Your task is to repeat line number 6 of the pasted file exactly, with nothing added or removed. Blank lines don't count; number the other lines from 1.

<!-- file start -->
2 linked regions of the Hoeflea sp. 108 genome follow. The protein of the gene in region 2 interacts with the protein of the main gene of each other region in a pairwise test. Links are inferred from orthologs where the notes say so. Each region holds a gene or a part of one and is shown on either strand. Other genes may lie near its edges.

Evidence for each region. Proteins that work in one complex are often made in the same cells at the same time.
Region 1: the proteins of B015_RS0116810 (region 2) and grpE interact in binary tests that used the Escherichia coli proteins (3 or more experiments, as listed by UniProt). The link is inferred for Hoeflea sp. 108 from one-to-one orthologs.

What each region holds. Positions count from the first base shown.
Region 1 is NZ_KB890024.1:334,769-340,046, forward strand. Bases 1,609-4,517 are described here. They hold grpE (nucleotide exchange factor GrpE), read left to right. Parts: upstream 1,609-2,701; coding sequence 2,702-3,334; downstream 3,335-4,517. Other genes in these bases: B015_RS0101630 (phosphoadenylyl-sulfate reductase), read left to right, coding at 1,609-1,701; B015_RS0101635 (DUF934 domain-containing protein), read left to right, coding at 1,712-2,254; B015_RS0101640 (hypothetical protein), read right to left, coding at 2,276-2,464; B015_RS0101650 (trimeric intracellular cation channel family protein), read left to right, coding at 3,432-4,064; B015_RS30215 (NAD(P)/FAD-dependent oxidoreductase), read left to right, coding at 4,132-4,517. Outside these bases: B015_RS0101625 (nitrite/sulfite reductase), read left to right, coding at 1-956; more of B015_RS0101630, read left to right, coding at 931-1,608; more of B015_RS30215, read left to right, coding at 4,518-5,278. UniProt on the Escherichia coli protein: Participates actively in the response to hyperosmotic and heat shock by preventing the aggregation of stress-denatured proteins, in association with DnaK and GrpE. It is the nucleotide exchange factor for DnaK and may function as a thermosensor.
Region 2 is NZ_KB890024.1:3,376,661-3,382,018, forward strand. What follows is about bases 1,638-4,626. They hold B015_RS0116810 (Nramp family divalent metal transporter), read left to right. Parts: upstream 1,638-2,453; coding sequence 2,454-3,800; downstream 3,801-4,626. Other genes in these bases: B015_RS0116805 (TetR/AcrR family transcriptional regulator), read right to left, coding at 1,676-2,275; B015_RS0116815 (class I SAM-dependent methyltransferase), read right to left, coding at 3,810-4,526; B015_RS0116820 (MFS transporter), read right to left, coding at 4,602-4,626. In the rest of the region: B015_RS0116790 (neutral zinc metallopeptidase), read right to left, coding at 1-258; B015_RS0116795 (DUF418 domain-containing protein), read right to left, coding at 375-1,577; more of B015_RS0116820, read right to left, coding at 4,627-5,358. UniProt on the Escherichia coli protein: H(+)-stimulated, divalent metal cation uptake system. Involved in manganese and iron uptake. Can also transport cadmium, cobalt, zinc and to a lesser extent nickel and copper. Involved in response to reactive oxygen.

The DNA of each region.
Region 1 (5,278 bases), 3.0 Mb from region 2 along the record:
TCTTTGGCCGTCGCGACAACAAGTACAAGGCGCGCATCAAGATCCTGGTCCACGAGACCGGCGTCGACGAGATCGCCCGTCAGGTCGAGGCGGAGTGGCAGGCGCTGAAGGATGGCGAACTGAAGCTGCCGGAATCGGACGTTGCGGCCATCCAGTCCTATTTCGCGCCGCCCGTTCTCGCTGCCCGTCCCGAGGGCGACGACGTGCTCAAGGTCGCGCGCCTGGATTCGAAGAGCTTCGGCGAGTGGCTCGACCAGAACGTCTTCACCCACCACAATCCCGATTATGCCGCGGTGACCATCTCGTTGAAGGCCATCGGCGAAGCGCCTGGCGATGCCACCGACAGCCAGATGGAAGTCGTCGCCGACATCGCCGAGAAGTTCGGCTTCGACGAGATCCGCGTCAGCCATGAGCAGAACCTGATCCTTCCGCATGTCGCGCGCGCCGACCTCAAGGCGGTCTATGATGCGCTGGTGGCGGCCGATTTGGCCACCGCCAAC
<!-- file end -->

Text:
Region 2 is NZ_KB890024.1:3,376,661-3,382,018, forward strand. What follows is about bases 1,638-4,626. They hold B015_RS0116810 (Nramp family divalent metal transporter), read left to right. Parts: upstream 1,638-2,453; coding sequence 2,454-3,800; downstream 3,801-4,626. Other genes in these bases: B015_RS0116805 (TetR/AcrR family transcriptional regulator), read right to left, coding at 1,676-2,275; B015_RS0116815 (class I SAM-dependent methyltransferase), read right to left, coding at 3,810-4,526; B015_RS0116820 (MFS transporter), read right to left, coding at 4,602-4,626. In the rest of the region: B015_RS0116790 (neutral zinc metallopeptidase), read right to left, coding at 1-258; B015_RS0116795 (DUF418 domain-containing protein), read right to left, coding at 375-1,577; more of B015_RS0116820, read right to left, coding at 4,627-5,358. UniProt on the Escherichia coli protein: H(+)-stimulated, divalent metal cation uptake system. Involved in manganese and iron uptake. Can also transport cadmium, cobalt, zinc and to a lesser extent nickel and copper. Involved in response to reactive oxygen.